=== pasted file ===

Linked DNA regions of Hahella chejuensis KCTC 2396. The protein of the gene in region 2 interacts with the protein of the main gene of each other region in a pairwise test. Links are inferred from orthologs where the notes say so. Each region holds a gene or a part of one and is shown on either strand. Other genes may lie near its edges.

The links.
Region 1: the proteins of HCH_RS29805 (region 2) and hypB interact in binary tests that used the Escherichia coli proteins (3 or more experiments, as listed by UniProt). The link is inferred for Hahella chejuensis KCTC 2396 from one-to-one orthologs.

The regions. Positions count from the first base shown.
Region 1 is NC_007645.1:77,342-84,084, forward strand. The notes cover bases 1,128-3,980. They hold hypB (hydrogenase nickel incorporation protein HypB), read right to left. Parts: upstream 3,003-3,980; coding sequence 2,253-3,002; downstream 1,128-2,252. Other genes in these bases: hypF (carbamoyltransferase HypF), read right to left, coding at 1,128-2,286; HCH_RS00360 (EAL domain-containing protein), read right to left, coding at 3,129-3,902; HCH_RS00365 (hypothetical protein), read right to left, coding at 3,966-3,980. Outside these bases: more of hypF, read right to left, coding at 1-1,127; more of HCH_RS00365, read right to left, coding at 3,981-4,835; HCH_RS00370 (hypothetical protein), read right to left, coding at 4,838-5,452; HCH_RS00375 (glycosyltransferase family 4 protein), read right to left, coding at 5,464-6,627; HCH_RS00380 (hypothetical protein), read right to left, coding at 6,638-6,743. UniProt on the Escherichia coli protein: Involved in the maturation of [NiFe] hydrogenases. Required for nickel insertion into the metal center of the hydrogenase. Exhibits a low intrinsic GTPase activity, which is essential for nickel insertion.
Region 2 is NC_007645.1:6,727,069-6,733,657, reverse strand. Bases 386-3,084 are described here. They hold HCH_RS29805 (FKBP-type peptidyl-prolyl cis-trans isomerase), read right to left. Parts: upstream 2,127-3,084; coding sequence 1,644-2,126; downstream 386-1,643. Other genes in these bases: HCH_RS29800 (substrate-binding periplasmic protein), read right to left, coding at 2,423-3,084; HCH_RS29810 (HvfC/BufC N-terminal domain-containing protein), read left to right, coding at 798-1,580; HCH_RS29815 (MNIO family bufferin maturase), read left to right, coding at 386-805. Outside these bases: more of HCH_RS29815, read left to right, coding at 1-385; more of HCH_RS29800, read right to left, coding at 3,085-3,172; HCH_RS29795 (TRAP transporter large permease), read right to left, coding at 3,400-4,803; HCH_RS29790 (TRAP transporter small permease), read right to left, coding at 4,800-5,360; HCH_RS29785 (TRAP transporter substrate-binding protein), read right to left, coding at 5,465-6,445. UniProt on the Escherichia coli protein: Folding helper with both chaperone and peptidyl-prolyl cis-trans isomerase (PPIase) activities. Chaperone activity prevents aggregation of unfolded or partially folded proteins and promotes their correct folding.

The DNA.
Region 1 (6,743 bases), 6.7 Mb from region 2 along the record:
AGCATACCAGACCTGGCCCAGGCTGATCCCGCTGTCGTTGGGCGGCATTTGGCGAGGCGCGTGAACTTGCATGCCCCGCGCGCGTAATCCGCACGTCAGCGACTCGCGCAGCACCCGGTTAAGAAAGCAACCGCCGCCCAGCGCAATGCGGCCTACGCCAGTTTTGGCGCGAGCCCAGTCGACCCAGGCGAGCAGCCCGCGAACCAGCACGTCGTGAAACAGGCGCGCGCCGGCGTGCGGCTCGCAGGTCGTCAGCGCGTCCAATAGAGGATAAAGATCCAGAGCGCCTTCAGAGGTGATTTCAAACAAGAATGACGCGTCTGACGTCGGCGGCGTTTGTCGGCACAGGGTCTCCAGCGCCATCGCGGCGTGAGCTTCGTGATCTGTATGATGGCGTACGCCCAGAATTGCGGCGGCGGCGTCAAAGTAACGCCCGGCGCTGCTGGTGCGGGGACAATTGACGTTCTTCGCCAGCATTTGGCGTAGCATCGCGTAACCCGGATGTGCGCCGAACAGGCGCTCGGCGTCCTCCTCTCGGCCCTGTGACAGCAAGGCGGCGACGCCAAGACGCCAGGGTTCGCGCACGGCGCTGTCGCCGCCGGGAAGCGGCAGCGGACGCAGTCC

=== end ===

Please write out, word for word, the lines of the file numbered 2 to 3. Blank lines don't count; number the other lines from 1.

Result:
The links.
Region 1: the proteins of HCH_RS29805 (region 2) and hypB interact in binary tests that used the Escherichia coli proteins (3 or more experiments, as listed by UniProt). The link is inferred for Hahella chejuensis KCTC 2396 from one-to-one orthologs.